More than half of Oglethorpe County is without reliable internet. We’ve learned it’s crucial to keep print at the center.

“I believe printed news is the needle sewing the thread binding Rural America together. More publications such as the Echo are needed in today’s times,” one reader wrote.

Subscriptions, which have doubled, are due to quantity and quality of coverage. With our staff of 20 students during the fall and spring UGA semesters, we are turning at least 10 local bylined stories a week — covering not just the latest board meeting but also features, data-driven reporting, and solutions journalism.

One subscriber commented, “thank you for the work you do in covering the county. The improvements since coming under the aegis of UGA have been welcome.”

A website, audio and video reporting, a weekly email newsletter, and regular posts on Facebook and Instagram have aided that growth, too. These products alone reach 4,500 each week, nearly a third of the county’s population.

On the flip side, our Twitter and YouTube have languished, and our website’s high bounce rate shows that our paywall rarely leads to conversions. However, we plan to implement digital advertising and sponsorships in the next six months or so, which will change that paywall strategy significantly.

Advertising growth, through print ads alone, has been about the use of “shoe leather” by NeSmith, a charismatic resident and a former newspaper owner/publisher himself. Particularly in a rural area, visiting the businesses, building relationships, and using special sections have been keys to success — along with a good news product.

Approximately 80% of our respondents said they believe The Echo is of high quality, with 71% agreeing at least in part that The Echo provides a complete picture of what’s going on in Oglethorpe County.

“Thank you for saving The Oglethorpe Echo … in more ways than one,” one respondent commented.

It’s possible to build trust when new to a community, but it’s nearly impossible to escape the perception of bias.

Distrust of “the media” bleeds into local journalism. The Echo has an additional hurdle — our students and editors live outside the county’s borders. So, we’ve learned to be present. Our best storytelling has come from stopping by the rec center, wandering around downtown Lexington, or driving with sources to see historical sites. (These were also the most transformative experiences for our journalism students.)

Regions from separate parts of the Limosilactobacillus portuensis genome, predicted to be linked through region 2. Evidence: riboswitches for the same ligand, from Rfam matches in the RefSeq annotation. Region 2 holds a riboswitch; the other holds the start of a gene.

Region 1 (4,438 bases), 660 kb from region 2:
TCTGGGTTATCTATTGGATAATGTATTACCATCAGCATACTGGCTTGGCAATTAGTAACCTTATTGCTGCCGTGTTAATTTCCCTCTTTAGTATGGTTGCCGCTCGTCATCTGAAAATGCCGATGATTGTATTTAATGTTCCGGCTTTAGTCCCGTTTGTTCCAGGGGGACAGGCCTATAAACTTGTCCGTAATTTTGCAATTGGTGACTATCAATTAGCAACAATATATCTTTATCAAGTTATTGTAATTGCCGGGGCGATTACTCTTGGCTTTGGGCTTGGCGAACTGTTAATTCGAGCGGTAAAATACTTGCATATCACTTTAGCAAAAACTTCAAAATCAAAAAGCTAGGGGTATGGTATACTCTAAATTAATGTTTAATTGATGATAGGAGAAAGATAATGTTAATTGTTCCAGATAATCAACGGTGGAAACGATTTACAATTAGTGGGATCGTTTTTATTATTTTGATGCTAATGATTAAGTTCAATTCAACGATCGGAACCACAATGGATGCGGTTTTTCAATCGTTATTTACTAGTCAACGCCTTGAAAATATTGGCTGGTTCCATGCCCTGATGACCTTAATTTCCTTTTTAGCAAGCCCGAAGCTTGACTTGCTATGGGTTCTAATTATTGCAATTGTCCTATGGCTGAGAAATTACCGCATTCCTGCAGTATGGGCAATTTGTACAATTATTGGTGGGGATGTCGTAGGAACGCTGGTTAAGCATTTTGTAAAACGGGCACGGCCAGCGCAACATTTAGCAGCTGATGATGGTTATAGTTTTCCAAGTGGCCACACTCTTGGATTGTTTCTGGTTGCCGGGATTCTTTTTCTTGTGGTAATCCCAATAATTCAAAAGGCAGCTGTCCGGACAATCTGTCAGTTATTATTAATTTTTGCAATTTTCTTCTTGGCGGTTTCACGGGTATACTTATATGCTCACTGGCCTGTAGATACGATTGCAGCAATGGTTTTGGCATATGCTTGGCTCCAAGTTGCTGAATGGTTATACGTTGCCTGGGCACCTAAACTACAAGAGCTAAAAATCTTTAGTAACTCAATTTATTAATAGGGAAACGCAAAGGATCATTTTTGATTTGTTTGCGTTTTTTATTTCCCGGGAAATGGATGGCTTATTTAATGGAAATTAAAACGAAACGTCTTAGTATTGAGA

Yet, however humble and intentional our approach, there’s a gap revealed through perceived bias and occasional errors. Just 42% of our community felt strongly that The Echo was not biased at all in its reporting.

“I feel they are leaning one side politically for certain candidates,” one respondent said, but another noted The Echo had improved because they felt like they “were in a right-wing echo chamber previously.”

One error can undo months of good-faith effort. Our editor, Andy Johnston, has handled complaints transparently, inviting those who say we got it wrong into dialogue. But, it’s hard, especially in a community where missteps travel fast (usually in Facebook groups).

In the end, though, the data is encouraging — 82% said they feel some level of trust in our coverage.

“Overall, the Echo has improved as an information source for new residents to acclimate into the county mainstream,” one respondent said. Another added, “The Oglethorpe Echo is an amazing community paper. I’ve seen such improvement over the past year — both in content and accuracy.”

And with the current pressures on community news and our entire industry, our nascent news-academic partnership built on hard work and a good idea can’t ask for much better than that.

Amanda Bright, PhD, MJE is a senior academic professional at the Grady College of Journalism and Mass Communication, University of Georgia, specializing in news product innovation, design, and pedagogy. In addition to serving as assistant editor and instructor for The Echo, she is the managing editor of Grady Newsource and co-director for the Solutions Journalism Hub for the South at UGA. She is also the director of the Journalism Innovation Lab for the Cox Institute for Innovation, Management & Leadership. Formerly, Bright was a professional journalist, freelance editor, web developer and social media director.

Nearly 100 residents gathered at an open house to meet the new reporters and editors of The Oglethorpe Echo as it became a nonprofit and news-academic partnership in November 2021. Photo by Sarah Freeman of the Grady College of Journalism and Mass Communication.

POSTED     July 27, 2023, 3:17 p.m.